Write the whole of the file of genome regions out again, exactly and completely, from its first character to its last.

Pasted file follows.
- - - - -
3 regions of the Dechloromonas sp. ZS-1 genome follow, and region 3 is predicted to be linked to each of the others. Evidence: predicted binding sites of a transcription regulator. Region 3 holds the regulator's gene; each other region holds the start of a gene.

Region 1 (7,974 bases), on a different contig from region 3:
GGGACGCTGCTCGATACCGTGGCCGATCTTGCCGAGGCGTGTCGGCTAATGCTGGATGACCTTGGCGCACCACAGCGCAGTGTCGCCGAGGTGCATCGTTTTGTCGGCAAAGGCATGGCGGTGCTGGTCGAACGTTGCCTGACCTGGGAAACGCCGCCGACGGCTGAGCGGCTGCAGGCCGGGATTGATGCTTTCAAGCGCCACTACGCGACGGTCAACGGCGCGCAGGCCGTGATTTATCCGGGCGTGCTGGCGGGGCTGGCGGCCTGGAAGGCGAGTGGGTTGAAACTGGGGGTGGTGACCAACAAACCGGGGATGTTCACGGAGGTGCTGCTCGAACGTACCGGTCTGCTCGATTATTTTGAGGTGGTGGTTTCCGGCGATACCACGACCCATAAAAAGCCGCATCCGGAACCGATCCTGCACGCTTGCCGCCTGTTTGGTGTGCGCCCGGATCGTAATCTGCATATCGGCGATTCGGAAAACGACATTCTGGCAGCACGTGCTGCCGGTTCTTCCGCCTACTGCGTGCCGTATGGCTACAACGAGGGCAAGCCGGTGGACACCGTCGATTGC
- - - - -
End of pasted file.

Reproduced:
3 regions of the Dechloromonas sp. ZS-1 genome follow, and region 3 is predicted to be linked to each of the others. Evidence: predicted binding sites of a transcription regulator. Region 3 holds the regulator's gene; each other region holds the start of a gene.

Region 1 (7,974 bases), on a different contig from region 3:
GGGACGCTGCTCGATACCGTGGCCGATCTTGCCGAGGCGTGTCGGCTAATGCTGGATGACCTTGGCGCACCACAGCGCAGTGTCGCCGAGGTGCATCGTTTTGTCGGCAAAGGCATGGCGGTGCTGGTCGAACGTTGCCTGACCTGGGAAACGCCGCCGACGGCTGAGCGGCTGCAGGCCGGGATTGATGCTTTCAAGCGCCACTACGCGACGGTCAACGGCGCGCAGGCCGTGATTTATCCGGGCGTGCTGGCGGGGCTGGCGGCCTGGAAGGCGAGTGGGTTGAAACTGGGGGTGGTGACCAACAAACCGGGGATGTTCACGGAGGTGCTGCTCGAACGTACCGGTCTGCTCGATTATTTTGAGGTGGTGGTTTCCGGCGATACCACGACCCATAAAAAGCCGCATCCGGAACCGATCCTGCACGCTTGCCGCCTGTTTGGTGTGCGCCCGGATCGTAATCTGCATATCGGCGATTCGGAAAACGACATTCTGGCAGCACGTGCTGCCGGTTCTTCCGCCTACTGCGTGCCGTATGGCTACAACGAGGGCAAGCCGGTGGACACCGTCGATTGC